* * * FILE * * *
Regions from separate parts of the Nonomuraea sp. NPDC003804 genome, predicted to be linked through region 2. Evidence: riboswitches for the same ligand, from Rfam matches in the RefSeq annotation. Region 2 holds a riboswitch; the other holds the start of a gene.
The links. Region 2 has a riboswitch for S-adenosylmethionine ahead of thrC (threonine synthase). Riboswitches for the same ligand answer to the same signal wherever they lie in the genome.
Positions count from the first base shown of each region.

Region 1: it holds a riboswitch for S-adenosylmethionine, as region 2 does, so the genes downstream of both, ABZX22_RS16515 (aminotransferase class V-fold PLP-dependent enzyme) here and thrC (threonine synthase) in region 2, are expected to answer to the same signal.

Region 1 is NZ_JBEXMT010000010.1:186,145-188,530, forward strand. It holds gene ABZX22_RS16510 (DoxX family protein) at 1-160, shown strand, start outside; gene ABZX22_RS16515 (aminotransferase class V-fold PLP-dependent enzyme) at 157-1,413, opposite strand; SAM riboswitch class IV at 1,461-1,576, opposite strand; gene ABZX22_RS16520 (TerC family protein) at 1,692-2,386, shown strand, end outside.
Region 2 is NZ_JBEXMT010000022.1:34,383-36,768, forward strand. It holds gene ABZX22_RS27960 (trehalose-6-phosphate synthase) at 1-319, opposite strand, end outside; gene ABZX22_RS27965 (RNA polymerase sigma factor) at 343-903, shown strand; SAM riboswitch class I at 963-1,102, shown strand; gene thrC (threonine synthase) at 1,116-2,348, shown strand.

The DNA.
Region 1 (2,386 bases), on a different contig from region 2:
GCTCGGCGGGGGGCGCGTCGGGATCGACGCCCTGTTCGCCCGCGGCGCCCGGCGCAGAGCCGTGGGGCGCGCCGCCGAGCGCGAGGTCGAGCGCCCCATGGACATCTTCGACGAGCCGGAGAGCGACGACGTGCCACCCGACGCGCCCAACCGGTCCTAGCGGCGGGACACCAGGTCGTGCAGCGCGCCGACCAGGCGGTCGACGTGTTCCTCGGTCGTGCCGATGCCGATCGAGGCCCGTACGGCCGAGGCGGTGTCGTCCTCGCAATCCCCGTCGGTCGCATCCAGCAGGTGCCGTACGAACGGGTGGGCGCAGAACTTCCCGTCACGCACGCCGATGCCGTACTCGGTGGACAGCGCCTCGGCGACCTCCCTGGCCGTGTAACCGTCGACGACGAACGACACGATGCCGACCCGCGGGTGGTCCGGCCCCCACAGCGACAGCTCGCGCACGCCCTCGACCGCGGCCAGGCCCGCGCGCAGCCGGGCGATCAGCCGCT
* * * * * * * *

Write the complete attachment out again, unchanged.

Regions from separate parts of the Nonomuraea sp. NPDC003804 genome, predicted to be linked through region 2. Evidence: riboswitches for the same ligand, from Rfam matches in the RefSeq annotation. Region 2 holds a riboswitch; the other holds the start of a gene.
The links. Region 2 has a riboswitch for S-adenosylmethionine ahead of thrC (threonine synthase). Riboswitches for the same ligand answer to the same signal wherever they lie in the genome.
Positions count from the first base shown of each region.

Region 1: it holds a riboswitch for S-adenosylmethionine, as region 2 does, so the genes downstream of both, ABZX22_RS16515 (aminotransferase class V-fold PLP-dependent enzyme) here and thrC (threonine synthase) in region 2, are expected to answer to the same signal.

Region 1 is NZ_JBEXMT010000010.1:186,145-188,530, forward strand. It holds gene ABZX22_RS16510 (DoxX family protein) at 1-160, shown strand, start outside; gene ABZX22_RS16515 (aminotransferase class V-fold PLP-dependent enzyme) at 157-1,413, opposite strand; SAM riboswitch class IV at 1,461-1,576, opposite strand; gene ABZX22_RS16520 (TerC family protein) at 1,692-2,386, shown strand, end outside.
Region 2 is NZ_JBEXMT010000022.1:34,383-36,768, forward strand. It holds gene ABZX22_RS27960 (trehalose-6-phosphate synthase) at 1-319, opposite strand, end outside; gene ABZX22_RS27965 (RNA polymerase sigma factor) at 343-903, shown strand; SAM riboswitch class I at 963-1,102, shown strand; gene thrC (threonine synthase) at 1,116-2,348, shown strand.

The DNA.
Region 1 (2,386 bases), on a different contig from region 2:
GCTCGGCGGGGGGCGCGTCGGGATCGACGCCCTGTTCGCCCGCGGCGCCCGGCGCAGAGCCGTGGGGCGCGCCGCCGAGCGCGAGGTCGAGCGCCCCATGGACATCTTCGACGAGCCGGAGAGCGACGACGTGCCACCCGACGCGCCCAACCGGTCCTAGCGGCGGGACACCAGGTCGTGCAGCGCGCCGACCAGGCGGTCGACGTGTTCCTCGGTCGTGCCGATGCCGATCGAGGCCCGTACGGCCGAGGCGGTGTCGTCCTCGCAATCCCCGTCGGTCGCATCCAGCAGGTGCCGTACGAACGGGTGGGCGCAGAACTTCCCGTCACGCACGCCGATGCCGTACTCGGTGGACAGCGCCTCGGCGACCTCCCTGGCCGTGTAACCGTCGACGACGAACGACACGATGCCGACCCGCGGGTGGTCCGGCCCCCACAGCGACAGCTCGCGCACGCCCTCGACCGCGGCCAGGCCCGCGCGCAGCCGGGCGATCAGCCGCT